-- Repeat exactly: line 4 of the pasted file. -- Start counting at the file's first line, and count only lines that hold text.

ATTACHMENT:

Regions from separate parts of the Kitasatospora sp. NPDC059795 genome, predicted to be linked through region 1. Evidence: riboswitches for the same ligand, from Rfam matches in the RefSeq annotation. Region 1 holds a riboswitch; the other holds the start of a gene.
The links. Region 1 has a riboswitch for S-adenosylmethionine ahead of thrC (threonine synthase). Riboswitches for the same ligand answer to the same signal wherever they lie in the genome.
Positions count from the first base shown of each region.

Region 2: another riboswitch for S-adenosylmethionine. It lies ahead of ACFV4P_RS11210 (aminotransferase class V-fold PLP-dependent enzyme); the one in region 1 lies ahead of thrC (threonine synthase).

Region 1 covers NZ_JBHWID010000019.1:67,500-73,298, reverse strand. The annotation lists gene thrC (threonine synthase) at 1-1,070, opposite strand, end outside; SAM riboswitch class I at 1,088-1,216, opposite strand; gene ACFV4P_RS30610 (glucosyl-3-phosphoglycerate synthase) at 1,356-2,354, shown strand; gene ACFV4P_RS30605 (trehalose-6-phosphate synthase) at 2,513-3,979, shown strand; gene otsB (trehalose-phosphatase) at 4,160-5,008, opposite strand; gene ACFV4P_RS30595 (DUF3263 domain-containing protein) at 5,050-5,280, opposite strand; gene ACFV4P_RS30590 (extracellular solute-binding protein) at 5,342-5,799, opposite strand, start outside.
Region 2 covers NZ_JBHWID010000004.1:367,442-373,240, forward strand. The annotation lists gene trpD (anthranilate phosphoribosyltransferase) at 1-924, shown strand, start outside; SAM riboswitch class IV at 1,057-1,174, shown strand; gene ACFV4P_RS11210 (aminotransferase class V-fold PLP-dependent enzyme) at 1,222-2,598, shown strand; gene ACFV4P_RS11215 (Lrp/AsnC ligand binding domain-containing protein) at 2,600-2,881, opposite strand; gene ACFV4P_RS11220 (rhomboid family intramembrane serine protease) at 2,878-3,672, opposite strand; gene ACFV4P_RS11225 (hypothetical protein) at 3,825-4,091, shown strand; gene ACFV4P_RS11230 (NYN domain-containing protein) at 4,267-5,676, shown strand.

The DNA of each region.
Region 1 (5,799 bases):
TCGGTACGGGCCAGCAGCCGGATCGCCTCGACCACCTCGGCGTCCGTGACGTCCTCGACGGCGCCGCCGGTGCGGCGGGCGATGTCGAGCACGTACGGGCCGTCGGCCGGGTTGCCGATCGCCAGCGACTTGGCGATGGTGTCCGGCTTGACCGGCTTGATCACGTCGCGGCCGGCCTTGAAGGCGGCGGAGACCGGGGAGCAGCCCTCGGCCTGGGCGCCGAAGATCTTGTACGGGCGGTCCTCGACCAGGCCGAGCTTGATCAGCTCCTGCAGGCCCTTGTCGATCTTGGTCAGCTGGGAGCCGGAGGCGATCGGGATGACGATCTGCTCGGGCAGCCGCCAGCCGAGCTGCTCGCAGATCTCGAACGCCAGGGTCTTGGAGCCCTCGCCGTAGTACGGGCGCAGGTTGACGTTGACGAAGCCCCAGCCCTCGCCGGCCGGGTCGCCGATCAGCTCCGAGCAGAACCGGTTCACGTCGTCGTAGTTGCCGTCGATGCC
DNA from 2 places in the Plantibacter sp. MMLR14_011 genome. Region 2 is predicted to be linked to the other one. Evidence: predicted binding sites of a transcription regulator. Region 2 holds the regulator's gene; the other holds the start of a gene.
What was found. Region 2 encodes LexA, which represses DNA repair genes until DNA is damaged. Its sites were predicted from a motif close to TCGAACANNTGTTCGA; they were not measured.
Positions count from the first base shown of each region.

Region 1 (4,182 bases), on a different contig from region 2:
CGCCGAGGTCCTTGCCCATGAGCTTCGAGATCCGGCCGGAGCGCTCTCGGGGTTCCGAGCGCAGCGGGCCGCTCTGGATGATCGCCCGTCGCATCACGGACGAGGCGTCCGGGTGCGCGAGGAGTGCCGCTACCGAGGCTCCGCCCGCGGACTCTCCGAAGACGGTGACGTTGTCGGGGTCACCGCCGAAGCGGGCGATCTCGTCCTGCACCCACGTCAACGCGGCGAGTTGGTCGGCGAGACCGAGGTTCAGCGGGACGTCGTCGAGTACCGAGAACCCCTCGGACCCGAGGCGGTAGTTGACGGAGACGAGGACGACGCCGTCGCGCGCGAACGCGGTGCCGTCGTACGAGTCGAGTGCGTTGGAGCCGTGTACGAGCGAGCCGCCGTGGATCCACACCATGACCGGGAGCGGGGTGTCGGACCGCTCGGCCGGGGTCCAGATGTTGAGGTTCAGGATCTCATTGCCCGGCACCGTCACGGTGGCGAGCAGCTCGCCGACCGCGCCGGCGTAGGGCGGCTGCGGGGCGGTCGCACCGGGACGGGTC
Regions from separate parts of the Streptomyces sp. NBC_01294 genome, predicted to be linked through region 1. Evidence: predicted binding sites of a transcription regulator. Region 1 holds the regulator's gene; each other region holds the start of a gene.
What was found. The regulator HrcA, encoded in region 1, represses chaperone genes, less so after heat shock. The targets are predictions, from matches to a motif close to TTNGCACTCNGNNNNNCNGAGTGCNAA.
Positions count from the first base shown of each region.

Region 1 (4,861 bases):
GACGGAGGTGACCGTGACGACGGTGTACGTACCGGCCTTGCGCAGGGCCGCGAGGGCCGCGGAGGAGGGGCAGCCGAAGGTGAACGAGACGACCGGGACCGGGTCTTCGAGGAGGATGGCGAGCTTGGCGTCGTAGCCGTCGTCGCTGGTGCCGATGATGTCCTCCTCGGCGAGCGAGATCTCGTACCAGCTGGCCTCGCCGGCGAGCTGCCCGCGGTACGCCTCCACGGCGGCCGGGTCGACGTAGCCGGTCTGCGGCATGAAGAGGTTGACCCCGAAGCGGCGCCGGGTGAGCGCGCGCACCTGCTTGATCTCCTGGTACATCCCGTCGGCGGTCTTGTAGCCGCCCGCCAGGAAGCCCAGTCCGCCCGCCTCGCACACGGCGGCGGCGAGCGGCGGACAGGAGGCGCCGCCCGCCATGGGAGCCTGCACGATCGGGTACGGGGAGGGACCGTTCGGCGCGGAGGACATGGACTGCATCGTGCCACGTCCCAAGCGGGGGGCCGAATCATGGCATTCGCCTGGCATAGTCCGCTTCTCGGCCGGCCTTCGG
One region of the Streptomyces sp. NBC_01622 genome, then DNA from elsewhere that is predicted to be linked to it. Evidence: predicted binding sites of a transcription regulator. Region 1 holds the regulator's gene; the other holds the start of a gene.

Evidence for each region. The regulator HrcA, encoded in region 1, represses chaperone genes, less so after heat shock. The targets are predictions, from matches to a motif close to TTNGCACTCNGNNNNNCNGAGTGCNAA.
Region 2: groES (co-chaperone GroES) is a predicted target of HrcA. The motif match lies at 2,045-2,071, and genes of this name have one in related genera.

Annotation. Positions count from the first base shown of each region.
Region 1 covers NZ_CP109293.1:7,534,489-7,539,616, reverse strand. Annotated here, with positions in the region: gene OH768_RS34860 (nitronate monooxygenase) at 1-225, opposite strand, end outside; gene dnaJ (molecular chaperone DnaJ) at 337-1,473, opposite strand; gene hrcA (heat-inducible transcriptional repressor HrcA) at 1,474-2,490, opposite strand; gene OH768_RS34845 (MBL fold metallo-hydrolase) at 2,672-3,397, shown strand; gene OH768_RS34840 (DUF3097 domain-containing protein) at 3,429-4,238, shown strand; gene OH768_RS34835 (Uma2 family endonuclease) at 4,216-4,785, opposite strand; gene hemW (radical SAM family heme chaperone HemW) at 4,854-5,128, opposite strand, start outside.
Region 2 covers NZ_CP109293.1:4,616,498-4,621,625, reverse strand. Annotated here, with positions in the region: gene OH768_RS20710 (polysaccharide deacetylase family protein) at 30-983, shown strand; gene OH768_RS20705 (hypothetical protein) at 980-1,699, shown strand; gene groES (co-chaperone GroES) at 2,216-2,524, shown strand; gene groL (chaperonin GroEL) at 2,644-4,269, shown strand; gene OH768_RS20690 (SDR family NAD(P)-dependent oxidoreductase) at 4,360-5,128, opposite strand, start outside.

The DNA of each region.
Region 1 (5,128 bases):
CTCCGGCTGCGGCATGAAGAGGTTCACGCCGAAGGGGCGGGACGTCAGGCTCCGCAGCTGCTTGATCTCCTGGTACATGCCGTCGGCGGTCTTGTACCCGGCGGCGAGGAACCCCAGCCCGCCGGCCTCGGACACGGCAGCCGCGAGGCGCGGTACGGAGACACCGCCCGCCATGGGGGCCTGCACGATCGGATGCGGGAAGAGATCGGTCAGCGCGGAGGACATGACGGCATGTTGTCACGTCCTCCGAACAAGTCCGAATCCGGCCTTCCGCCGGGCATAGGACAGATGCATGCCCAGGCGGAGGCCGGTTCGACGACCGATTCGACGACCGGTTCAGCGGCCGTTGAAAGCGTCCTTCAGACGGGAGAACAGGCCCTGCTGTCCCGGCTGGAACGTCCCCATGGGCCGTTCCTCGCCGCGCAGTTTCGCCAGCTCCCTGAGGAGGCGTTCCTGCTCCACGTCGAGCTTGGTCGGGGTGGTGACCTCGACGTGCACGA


Region 2: another riboswitch for S-adenosylmethionine. It lies ahead of ACFV4P_RS11210 (aminotransferase class V-fold PLP-dependent enzyme); the one in region 1 lies ahead of thrC (threonine synthase).